Black box testing - This form of Testing is not based on any data of internal design or coding. These Tests are based mostly on necessities and functionality.
White box testing - This relies on information of the inner logic of an application's code. Tests are based mostly on coverage of code statements, branches, paths, conditions.
Unit testing - the most 'micro' scale of testing; to test explicit capabilities or code modules. This is typically finished by the programmer and never by testers, because it requires detailed data of the inner program, design and code. Not all the time simply carried out unless the application has a well-designed architecture with tight code; might require developing test driver modules or test harnesses.
Incremental integration testing - continuous testing of an application when new functionality is added; requires that various aspects of an application's functionality be independent enough to work separately earlier than all parts of the program are completed, or that test drivers be developed as needed; accomplished by programmers or by testers.
Integration testing - testing of mixed elements of an application to find out in the event that they functioning together correctly. The 'elements' might be code modules, particular person applications, shopper and server applications on a network, etc. This type of testing is particularly related to client/server and distributed systems.
Functional testing - this testing is geared to functional requirements of an application; this type of testing needs to be performed by testers. This doesn't mean that the programmers should not check that their code works before releasing it (which of course applies to any stage of testing.)
System testing - this is predicated on the general requirements specs; covers all the combined components of a system.
End-to-finish testing - this is just like system testing; includes testing of an entire application atmosphere in a situation that imitate real-world use, resembling interacting with a database, utilizing network communications, or interacting with different hardware, applications, or systems.
Sanity testing or smoke testing - typically this is an preliminary testing to find out whether a new software version is performing well sufficient to accept it for a significant testing effort. For example, if the new software is crashing systems in each 5 minutes, making down the systems to crawl or corrupting databases, the software might not be in a traditional condition to warrant additional testing in its current state.
Regression testing - this is re-testing after bug fixes or modifications of the software. It's troublesome to determine how much re-testing is needed, particularly at the end of the development cycle. Automated testing tools are very helpful for this type of testing.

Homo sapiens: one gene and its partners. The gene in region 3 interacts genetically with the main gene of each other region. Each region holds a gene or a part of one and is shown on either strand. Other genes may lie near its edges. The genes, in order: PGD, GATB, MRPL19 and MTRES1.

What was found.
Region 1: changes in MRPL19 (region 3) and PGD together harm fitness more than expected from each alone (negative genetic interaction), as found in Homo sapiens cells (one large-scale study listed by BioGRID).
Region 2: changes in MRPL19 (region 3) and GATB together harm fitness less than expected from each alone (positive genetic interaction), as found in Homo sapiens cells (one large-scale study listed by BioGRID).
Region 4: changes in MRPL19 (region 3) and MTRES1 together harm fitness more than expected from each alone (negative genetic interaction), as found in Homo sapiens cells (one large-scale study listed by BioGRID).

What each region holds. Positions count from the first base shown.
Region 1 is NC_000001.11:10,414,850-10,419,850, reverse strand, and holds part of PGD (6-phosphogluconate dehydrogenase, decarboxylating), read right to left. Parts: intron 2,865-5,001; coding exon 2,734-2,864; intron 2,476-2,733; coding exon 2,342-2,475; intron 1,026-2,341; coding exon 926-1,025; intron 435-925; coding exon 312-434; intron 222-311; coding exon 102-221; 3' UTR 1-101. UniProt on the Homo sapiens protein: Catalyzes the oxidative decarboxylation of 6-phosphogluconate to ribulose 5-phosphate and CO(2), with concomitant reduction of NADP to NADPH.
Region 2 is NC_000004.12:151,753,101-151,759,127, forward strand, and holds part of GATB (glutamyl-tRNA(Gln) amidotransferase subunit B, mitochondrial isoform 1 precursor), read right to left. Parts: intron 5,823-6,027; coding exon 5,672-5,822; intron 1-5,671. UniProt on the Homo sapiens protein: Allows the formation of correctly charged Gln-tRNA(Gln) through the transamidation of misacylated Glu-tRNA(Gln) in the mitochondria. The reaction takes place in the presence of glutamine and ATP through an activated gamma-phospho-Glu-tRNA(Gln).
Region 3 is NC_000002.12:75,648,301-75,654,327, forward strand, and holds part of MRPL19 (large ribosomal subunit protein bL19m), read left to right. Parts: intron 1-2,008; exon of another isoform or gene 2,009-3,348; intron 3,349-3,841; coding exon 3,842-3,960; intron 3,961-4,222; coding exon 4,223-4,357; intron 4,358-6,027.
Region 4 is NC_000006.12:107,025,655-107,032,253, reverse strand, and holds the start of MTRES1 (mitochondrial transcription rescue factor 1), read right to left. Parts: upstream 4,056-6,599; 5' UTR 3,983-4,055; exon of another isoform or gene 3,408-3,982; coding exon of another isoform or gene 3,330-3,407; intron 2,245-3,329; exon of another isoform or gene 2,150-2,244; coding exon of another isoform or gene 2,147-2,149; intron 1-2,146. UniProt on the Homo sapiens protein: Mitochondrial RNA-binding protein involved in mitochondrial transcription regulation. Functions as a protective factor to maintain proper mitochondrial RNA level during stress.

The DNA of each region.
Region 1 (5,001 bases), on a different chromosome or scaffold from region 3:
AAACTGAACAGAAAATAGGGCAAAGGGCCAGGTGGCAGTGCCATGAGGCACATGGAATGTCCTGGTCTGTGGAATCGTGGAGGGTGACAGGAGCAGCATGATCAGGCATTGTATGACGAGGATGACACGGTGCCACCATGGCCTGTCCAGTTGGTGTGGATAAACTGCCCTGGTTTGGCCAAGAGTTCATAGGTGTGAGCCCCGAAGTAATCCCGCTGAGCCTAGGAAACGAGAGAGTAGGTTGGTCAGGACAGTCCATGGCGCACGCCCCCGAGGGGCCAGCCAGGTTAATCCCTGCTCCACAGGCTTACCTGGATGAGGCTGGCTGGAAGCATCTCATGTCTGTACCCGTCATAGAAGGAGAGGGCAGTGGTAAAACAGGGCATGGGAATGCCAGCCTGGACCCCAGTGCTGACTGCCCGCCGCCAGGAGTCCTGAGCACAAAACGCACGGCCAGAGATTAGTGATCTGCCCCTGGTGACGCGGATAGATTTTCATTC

Acceptance testing - this will be said as a closing testing and this was carried out based on specifications of the tip-consumer or buyer, or primarily based on use by end-users/customers over some limited interval of time.
Load testing - this isn'thing but testing an application underneath heavy loads, corresponding to testing a web site below a range of loads to find out at what point the system's response time degrades or fails.
Stress testing - the term typically used interchangeably with 'load' and 'efficiency' testing. Additionally used to explain such tests as system functional testing while beneath unusually heavy loads, heavy repetition of sure actions or inputs, enter of huge numerical values, massive complex queries to a database system, etc.
Performance testing - the term often used interchangeably with 'stress' and 'load' testing. Ideally 'efficiency' testing is defined in requirements documentation or QA or Test Plans.
Usability testing - this testing is completed for 'person-friendliness'. Clearly this is subjective, and can depend upon the targeted end-user or customer. Consumer interviews, surveys, video recording of person sessions, and different strategies can be used. Programmers and testers are normally not suited as usability testers.
Compatibility testing - testing how well the software performs in a selected hardware/software/working system/network/etc. environment.
Consumer acceptance testing - determining if software is satisfactory to a finish-person or a customer.
Comparability testing - evaluating software weaknesses and strengths to other competing products.
Alpha testing - testing an application when development is nearing completion; minor design changes should still be made because of such testing. This is typically completed by finish-customers or others, but not by the programmers or testers.
Beta testing - testing when development and testing are essentially completed and ultimate bugs and problems should be discovered earlier than last release. This is typically carried out by finish-customers or others, not by programmers or testers.
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